Residents of this depressed auto town today voted for an increase in their taxes in an attempt to rescue the city government from almost certain bankruptcy and the possibility that control of Detroit's affairs would be wrested from Mayor Coleman Young.
The vote late tonight was running almost along racial lines, numerically, with about four out of five black voters approving the increase, and whites rejecting it by 2 to 1, with the city-wide total about 3 to 2 in favor.
Support for the tax referendum was concentrated overwhelmingly in black neighborhoods, where a "yes" vote often was seen as a declaration of loyalty to the brash, coarse and immensely popular Young.
White voters are outnumbered by blacks, 3 to 2, and largely resent Young and his administration's tax breaks and subsidies for downtown riverfront redevelopment while city services are cut neighborhoods.
Facing a $119 million deflict when the budget -- year ends next week, Young was forced to make the audacious 11th-hour request for higher taxes in a city reeling from layoffs and plant closings in the worst auto industry slump since the Depression.
Young's request charged against a national mood of revolt against rising taxes. He cranked a smoothly run political machine into action and turned the vote into a referendum on himself by stumping tirelessly in black churches.
The mayor warned of payless paydays, further drastic reductions in basic city services and a probable shift of control over city affairs to influential suburban legislators at the capitol in Lansing if Detroit were to go bankrupt.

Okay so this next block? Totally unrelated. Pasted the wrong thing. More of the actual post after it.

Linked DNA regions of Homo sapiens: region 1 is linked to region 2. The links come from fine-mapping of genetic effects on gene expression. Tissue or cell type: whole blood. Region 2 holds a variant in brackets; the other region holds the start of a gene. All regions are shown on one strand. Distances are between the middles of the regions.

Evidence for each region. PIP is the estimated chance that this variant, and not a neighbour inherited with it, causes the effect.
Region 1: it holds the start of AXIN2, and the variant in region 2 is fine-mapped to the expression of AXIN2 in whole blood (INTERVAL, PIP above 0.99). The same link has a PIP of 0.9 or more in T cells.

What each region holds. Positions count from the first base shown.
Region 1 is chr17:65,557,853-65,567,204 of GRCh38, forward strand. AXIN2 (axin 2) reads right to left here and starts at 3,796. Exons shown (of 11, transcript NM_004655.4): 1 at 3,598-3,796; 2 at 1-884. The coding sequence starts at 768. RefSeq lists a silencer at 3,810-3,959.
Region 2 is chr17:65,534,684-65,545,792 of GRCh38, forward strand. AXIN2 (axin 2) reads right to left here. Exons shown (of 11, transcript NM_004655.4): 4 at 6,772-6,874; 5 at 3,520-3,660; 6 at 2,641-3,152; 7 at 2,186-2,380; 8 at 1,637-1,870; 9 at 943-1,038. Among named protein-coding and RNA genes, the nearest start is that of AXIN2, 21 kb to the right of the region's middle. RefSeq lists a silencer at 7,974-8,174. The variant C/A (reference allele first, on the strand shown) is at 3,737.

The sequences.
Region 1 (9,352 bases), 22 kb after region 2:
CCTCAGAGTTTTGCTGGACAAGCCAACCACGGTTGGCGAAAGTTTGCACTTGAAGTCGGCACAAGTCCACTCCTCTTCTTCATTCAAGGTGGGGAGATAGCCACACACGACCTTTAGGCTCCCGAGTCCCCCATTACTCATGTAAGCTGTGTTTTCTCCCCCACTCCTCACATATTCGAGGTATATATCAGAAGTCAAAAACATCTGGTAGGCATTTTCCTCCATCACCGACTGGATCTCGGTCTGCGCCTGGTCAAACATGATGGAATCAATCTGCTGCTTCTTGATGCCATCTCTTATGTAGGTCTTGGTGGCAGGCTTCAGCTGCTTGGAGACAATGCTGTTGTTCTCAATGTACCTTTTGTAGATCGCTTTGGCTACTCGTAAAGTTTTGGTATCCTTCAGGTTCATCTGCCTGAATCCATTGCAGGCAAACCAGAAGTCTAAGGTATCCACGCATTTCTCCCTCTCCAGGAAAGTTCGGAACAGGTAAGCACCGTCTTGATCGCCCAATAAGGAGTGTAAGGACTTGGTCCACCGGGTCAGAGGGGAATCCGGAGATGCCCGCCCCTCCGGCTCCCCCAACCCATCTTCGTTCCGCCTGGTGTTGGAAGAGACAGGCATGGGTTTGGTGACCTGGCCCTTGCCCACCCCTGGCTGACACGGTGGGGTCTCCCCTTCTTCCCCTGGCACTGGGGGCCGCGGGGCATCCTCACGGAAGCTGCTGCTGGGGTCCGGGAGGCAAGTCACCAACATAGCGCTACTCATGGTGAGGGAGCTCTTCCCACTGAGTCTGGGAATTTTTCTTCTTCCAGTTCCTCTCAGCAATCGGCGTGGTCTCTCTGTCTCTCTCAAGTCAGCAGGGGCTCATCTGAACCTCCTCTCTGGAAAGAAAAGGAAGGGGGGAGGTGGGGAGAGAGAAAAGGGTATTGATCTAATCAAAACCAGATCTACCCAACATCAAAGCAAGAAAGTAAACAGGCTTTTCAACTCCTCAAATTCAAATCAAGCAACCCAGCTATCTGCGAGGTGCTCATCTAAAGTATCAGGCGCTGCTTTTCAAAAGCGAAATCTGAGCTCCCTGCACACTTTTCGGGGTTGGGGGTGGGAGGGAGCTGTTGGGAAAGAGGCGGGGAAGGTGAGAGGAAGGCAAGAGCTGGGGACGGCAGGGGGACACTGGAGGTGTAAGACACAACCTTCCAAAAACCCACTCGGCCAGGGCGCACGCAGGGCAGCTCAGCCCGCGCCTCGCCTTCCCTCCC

The tax referendum is part of a fiscal package prescribed by Felix Rohatyn, who helped guide New York City out of financial crisis. Rohatyn had told Young that the city's crisis, caused by the auto industry decline and aggravated by the slowdown in the national economy, had left choices only of "extreme pain and agony."
As a result of the referendum, Detroit expects to raise about $94 million by increasing the city income tax from 2 to 3 percent for city residents and from 0.5 to 1.5 percent for commuters. Young plans to gain another $125 million from the sale of bonds and to save $76 million through wage concessions by city employes.
Objecting to the prospect of salary cuts and reopened bargaining, city workers represented by the American Federation of State, County and Municipal Employes led opposition to the referendum. But they were out-manned by Young's forces, who sent sound trucks and more than 600 workers knocking on doors in the key, heavily black precincts.
More significant opposition, from white neighborhoods on the edge of the city, had been silent before the vote.
"I just voted no," said John Rinas, 28, who was laid off by Ford three years ago and is on welfare. "Seems like there's too much money going out. Nothing's coming back to us. . . ."